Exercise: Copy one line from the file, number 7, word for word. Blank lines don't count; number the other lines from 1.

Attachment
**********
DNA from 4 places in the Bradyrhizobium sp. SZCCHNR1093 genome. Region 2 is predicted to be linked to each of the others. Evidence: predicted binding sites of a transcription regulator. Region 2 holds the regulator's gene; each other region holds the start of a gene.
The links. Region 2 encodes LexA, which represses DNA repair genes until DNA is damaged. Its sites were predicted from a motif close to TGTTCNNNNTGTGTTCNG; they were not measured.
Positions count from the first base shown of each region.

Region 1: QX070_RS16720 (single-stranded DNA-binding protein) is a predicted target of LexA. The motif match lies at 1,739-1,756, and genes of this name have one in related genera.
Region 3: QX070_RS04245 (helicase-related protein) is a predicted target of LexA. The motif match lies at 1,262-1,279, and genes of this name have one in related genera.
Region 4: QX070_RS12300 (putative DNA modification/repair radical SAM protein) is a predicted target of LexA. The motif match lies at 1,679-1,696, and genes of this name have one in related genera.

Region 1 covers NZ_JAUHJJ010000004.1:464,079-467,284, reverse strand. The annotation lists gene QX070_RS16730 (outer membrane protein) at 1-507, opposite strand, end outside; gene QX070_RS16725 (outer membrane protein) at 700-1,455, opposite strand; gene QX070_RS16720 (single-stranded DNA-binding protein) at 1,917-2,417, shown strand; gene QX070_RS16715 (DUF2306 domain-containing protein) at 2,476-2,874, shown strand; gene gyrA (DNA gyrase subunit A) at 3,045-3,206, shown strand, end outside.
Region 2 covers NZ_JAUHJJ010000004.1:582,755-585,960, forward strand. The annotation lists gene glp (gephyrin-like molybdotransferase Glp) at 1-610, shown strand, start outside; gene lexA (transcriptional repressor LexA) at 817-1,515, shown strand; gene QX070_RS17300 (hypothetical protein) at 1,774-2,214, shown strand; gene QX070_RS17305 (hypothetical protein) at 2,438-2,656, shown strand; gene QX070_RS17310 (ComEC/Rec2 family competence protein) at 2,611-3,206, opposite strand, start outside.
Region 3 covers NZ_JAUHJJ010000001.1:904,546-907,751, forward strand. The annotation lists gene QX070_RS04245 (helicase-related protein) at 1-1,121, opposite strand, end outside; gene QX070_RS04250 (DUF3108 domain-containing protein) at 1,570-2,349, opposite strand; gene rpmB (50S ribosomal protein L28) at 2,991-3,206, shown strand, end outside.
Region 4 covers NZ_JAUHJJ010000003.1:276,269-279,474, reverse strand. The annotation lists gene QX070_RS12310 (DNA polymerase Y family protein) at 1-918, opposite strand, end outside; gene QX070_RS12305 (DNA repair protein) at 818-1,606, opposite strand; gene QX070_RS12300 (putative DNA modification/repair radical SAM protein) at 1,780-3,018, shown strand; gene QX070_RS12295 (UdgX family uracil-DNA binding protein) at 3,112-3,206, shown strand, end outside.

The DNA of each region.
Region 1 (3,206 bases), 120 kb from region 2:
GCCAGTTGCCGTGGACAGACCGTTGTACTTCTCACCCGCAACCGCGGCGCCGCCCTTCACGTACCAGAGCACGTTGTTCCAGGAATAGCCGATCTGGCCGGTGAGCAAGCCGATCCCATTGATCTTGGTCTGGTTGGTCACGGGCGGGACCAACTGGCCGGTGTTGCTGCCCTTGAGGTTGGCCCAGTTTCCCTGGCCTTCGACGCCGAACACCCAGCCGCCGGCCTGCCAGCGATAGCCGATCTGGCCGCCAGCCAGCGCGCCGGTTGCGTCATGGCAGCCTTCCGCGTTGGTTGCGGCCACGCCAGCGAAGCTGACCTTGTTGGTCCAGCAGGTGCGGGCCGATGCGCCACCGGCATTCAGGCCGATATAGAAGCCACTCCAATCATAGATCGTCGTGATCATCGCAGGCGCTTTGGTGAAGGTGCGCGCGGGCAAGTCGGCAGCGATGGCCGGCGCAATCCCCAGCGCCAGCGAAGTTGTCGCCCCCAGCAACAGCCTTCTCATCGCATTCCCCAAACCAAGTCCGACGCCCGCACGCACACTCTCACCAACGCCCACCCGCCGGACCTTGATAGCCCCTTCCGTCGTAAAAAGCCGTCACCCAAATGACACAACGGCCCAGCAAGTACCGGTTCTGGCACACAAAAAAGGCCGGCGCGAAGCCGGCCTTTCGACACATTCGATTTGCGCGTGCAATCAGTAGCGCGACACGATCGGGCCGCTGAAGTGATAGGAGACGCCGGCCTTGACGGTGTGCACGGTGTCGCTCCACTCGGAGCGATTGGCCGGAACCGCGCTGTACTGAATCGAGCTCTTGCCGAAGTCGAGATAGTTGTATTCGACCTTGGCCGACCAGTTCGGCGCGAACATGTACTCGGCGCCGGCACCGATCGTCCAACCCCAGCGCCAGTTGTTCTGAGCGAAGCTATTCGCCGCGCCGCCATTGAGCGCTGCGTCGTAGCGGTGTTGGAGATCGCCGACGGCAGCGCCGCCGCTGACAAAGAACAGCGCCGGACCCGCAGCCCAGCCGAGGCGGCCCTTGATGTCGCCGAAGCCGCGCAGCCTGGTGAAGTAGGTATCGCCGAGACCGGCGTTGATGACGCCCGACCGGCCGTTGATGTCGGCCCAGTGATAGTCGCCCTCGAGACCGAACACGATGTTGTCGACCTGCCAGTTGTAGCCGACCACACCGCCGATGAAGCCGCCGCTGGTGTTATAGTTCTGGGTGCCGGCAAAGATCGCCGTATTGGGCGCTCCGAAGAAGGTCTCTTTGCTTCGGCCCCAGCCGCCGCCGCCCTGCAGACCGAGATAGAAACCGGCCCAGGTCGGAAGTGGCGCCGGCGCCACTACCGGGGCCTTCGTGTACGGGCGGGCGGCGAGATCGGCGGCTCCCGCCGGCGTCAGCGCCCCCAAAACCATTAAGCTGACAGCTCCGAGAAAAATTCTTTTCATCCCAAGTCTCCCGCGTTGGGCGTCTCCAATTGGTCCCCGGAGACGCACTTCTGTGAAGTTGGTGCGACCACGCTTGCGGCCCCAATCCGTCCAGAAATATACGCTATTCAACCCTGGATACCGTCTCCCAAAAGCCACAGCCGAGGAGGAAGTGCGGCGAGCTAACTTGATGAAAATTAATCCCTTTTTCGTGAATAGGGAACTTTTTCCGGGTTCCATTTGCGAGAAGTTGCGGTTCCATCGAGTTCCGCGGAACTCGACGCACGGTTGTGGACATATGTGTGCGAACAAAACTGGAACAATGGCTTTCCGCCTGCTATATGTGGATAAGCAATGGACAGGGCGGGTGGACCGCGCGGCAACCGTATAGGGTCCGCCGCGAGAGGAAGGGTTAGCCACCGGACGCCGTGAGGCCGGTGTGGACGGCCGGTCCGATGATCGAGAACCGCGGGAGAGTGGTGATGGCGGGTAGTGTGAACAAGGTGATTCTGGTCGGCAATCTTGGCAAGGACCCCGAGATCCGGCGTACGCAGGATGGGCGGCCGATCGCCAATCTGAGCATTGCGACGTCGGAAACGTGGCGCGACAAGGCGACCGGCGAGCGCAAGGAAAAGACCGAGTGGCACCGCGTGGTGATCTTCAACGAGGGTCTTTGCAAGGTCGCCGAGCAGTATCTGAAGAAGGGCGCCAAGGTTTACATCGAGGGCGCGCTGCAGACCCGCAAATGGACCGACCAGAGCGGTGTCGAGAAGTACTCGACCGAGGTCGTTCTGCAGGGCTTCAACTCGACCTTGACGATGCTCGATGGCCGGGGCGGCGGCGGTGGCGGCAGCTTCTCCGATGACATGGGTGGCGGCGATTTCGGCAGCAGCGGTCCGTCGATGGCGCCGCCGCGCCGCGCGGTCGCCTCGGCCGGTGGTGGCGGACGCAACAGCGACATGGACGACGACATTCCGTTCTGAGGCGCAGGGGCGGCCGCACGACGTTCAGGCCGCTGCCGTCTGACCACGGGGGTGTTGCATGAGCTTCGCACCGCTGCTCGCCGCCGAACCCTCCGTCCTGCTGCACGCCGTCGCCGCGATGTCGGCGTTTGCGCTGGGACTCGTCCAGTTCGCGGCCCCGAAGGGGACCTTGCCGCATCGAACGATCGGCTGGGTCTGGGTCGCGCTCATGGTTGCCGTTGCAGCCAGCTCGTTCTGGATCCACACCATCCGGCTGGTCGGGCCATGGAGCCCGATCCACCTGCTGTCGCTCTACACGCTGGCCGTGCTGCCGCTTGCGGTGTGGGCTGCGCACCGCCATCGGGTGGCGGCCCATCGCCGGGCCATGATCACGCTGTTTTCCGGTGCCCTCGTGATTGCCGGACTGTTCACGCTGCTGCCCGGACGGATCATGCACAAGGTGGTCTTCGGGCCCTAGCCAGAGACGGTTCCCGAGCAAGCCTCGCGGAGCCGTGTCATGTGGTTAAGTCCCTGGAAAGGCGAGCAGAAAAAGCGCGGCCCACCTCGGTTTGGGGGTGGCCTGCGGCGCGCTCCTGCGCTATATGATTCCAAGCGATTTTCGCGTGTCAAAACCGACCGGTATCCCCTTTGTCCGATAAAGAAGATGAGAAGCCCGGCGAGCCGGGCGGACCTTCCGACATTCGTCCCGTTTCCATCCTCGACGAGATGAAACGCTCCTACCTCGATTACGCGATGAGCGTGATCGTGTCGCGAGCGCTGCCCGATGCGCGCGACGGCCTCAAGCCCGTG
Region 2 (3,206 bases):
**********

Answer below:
Region 1 covers NZ_JAUHJJ010000004.1:464,079-467,284, reverse strand. The annotation lists gene QX070_RS16730 (outer membrane protein) at 1-507, opposite strand, end outside; gene QX070_RS16725 (outer membrane protein) at 700-1,455, opposite strand; gene QX070_RS16720 (single-stranded DNA-binding protein) at 1,917-2,417, shown strand; gene QX070_RS16715 (DUF2306 domain-containing protein) at 2,476-2,874, shown strand; gene gyrA (DNA gyrase subunit A) at 3,045-3,206, shown strand, end outside.